The Fresh Loaf

News & Information for Amateur Bakers and Artisan Bread Enthusiasts

Buttermilk Twist White Bread (Re-mix Method)

Bob S.'s picture
Bob S.

Buttermilk Twist White Bread (Re-mix Method)

Buttermilk Twist White Bread

This loaf was made using a modified re-mixed straight dough process, which was adapted from the "ful-flavor process", which dates back to 1959. The formula for this bread is fairly standard:

  • 100% Bread Flour (contained no ascorbic acid)
  • 3.3%  Buttermilk Powder
  • 3.3 % Shortening
  • 0.19 % Lecithin Granules
  • 0.8 % Instant Dry Yeast
  • 67%   Water (variable)
  • 3.3 % Sugar
  • 2%     Salt

The flour weight for this batch was 15 oz (425 grams). The loaf was baked in a standard 8.5" x 4.5" loaf pan. The final weight was 26.75 oz (758 g).

White Bread Slice

The procedure for remixing a straight dough is a follows:

1) All of the ingredients, except salt and sugar, are mixed together at slow speed.

2) The dough is fermented in the covered mixing bowl for about 2½ hours.

3) Following fermentation, the salt and sugar are added and the dough is remixed to optimum condition.

4) After a short rest, the dough is moulded and panned in a normal fashion. Proofing and baking are carried out as with a straight dough.

          Probably the biggest advantage to remixing dough is the elimination of punching, folding, or stretching the dough to develop the gluten. When properly re-mixed, the dough emerges from the mixer bowl in a fully developed state (not unlike dough produced in a bread machine).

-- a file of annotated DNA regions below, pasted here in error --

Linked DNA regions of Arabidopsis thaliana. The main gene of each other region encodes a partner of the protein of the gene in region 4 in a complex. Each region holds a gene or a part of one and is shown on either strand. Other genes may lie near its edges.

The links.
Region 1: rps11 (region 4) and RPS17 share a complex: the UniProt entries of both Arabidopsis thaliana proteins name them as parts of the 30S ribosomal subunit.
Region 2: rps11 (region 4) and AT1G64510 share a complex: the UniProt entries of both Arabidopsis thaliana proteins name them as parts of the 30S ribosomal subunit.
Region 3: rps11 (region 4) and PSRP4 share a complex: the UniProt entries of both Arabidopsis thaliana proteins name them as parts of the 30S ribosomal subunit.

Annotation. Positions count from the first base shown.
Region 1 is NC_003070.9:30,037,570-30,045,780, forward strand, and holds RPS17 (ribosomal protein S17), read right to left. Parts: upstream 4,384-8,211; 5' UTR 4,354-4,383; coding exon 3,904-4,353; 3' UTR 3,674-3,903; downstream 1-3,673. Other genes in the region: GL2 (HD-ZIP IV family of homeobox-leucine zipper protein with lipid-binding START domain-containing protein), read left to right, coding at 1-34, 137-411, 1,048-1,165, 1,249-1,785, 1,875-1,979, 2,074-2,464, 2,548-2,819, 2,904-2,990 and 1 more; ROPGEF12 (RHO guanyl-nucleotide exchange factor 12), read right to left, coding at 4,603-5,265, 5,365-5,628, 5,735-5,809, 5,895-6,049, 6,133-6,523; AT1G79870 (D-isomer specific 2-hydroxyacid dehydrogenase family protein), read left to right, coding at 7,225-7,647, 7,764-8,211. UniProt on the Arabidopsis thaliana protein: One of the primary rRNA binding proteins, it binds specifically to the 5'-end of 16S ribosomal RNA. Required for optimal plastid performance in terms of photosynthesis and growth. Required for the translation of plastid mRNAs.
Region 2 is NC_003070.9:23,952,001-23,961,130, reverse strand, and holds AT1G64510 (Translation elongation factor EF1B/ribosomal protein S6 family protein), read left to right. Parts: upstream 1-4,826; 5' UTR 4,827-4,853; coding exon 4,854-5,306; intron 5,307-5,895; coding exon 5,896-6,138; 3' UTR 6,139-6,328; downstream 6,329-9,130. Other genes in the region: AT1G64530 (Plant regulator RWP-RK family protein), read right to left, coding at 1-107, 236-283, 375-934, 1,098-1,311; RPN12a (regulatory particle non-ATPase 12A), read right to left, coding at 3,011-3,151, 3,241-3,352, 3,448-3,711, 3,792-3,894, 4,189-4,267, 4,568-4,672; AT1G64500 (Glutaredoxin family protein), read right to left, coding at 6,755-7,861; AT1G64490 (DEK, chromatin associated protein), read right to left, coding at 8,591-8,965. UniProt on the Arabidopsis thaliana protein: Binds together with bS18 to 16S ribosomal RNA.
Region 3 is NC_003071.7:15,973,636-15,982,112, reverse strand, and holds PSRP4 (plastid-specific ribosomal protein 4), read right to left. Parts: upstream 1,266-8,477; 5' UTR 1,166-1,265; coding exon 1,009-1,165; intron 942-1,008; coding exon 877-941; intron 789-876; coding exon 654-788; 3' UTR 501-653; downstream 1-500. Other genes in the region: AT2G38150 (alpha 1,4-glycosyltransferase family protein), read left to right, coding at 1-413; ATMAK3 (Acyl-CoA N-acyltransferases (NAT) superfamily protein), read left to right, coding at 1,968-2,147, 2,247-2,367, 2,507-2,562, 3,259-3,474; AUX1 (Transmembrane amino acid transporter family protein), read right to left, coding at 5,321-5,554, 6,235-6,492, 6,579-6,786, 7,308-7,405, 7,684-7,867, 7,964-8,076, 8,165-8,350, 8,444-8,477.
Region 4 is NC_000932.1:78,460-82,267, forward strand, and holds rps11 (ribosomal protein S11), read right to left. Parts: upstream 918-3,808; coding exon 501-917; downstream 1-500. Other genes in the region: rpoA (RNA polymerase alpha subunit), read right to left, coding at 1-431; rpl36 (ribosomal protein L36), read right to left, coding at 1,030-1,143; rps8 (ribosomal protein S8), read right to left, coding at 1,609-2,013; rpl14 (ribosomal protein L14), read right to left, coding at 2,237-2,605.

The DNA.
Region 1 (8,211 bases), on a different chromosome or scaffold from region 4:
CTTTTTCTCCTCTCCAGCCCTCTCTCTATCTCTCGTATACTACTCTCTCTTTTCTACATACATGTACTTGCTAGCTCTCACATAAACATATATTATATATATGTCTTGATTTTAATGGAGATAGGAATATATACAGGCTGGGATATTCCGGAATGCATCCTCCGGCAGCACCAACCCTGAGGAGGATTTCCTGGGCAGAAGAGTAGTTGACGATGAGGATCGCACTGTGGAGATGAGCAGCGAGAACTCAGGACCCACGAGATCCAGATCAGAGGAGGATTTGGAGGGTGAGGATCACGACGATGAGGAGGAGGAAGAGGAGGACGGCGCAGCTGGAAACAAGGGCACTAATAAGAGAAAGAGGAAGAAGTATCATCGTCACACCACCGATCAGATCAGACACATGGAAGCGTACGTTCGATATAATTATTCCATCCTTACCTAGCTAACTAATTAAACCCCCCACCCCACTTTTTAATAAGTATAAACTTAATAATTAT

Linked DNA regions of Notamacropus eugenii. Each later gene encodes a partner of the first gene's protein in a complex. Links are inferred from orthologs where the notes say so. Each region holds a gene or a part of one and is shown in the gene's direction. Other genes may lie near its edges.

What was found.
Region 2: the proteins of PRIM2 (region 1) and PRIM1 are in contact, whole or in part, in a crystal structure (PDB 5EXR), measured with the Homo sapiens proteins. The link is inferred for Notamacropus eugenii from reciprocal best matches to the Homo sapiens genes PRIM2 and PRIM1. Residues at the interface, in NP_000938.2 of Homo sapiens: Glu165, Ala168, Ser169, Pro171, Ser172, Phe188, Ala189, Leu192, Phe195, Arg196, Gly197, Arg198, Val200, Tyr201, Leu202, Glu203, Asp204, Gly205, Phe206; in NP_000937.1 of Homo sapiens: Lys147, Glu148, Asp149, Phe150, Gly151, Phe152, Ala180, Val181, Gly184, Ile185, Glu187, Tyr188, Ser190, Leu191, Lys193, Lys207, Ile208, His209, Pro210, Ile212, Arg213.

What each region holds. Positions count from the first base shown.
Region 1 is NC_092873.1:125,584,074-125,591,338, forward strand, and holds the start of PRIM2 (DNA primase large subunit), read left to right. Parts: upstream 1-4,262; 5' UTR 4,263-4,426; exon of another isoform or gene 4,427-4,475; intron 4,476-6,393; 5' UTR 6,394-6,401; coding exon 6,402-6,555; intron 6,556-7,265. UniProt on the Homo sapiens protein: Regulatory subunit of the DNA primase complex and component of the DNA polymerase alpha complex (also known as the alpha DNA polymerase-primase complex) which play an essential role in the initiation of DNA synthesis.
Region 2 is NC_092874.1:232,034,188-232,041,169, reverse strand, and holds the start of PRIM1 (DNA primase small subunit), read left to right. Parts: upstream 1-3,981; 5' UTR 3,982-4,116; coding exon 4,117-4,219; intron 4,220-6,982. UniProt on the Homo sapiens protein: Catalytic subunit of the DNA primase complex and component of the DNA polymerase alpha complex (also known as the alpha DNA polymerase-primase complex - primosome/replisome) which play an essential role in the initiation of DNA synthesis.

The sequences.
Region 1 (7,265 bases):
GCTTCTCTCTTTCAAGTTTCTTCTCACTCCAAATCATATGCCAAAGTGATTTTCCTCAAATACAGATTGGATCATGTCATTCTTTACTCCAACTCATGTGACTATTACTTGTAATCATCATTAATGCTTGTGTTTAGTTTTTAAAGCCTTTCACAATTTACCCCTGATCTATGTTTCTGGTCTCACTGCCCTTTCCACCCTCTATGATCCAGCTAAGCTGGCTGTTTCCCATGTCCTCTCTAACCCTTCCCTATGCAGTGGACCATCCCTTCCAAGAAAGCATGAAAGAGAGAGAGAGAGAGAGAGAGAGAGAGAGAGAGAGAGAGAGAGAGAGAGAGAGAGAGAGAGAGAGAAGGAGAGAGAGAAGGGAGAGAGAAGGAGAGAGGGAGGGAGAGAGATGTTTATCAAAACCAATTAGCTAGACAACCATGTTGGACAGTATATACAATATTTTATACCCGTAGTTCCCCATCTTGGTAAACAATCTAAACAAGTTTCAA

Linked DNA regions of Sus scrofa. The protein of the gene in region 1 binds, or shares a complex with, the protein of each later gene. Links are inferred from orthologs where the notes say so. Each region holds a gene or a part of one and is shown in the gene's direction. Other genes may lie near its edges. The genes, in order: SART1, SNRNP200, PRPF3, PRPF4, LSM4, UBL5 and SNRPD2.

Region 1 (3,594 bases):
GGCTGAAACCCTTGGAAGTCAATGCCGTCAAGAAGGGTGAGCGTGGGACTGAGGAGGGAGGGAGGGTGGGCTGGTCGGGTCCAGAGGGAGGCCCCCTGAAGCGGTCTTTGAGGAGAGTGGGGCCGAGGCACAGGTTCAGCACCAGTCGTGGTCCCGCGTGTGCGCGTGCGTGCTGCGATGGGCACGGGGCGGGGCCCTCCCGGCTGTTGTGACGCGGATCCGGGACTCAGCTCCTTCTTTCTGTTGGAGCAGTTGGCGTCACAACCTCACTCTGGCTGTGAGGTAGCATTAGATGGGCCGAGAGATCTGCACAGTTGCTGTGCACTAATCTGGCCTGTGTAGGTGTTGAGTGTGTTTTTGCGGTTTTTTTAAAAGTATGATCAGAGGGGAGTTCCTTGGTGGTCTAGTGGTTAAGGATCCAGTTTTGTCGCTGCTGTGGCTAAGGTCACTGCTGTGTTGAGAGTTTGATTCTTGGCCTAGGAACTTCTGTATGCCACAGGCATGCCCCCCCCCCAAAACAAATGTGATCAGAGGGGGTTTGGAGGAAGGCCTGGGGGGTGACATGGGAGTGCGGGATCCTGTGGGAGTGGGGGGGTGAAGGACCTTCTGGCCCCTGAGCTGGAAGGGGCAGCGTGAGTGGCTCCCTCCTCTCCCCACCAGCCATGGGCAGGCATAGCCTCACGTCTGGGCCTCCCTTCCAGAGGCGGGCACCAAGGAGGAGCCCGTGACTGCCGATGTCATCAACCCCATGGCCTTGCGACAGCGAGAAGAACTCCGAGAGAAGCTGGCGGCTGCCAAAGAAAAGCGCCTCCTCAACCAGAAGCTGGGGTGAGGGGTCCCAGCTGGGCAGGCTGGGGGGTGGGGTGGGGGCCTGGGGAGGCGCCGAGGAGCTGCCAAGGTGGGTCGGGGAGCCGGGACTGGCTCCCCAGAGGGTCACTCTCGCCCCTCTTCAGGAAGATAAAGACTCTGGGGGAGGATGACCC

Antilope's picture

I'm still searching for the "perfect" white sandwich bread. I will try this method. Thanks.

Bob S.'s picture
Bob S.

After the first mixing, the dough will feel fairly dry, but soft (probably because of the lack of salt). Do not panic and add more water at this point. Be careful not to over-mix (or under-mix) during re-mix. Under-mixed dough is stiff, while over-mixed dough becomes sticky and hard to handle. The re-mix time for the loaf pictured was 5 minutes at speed 2 (KA K5SS equipped with spiral hook).

isand66's picture

What is the Lecinith granuals for?

How was the taste?  I usually let my straight doughs bulk retard in the refrigerator overnight to develop more flavor.  You may want to try that and see if it makes this beautiful loaf even better.

Bob S.'s picture
Bob S.

Soy lecithin was the first emulsifier used in bread production (technically, it is a surfactant). During make-up, it gives the dough a much drier feel, and less dusting flour is required. It is also purported to promote loaf symmetry and aid in mixing. Bread made with lecithin has a softer crumb and better keeping qualities.

This bread has a pleasant, mild flavor which is complemented by the dried buttermilk. For a more complex flavor, I sometimes substitute 4% honey for the sugar. I gave a loaf to my next door neighbors recently, and they pronounced it "excellent" (even though the crumb was somewhat dense and the volume was reduced). The next day I increased the absorption by 3% and produced the loaf that is pictured in this blog.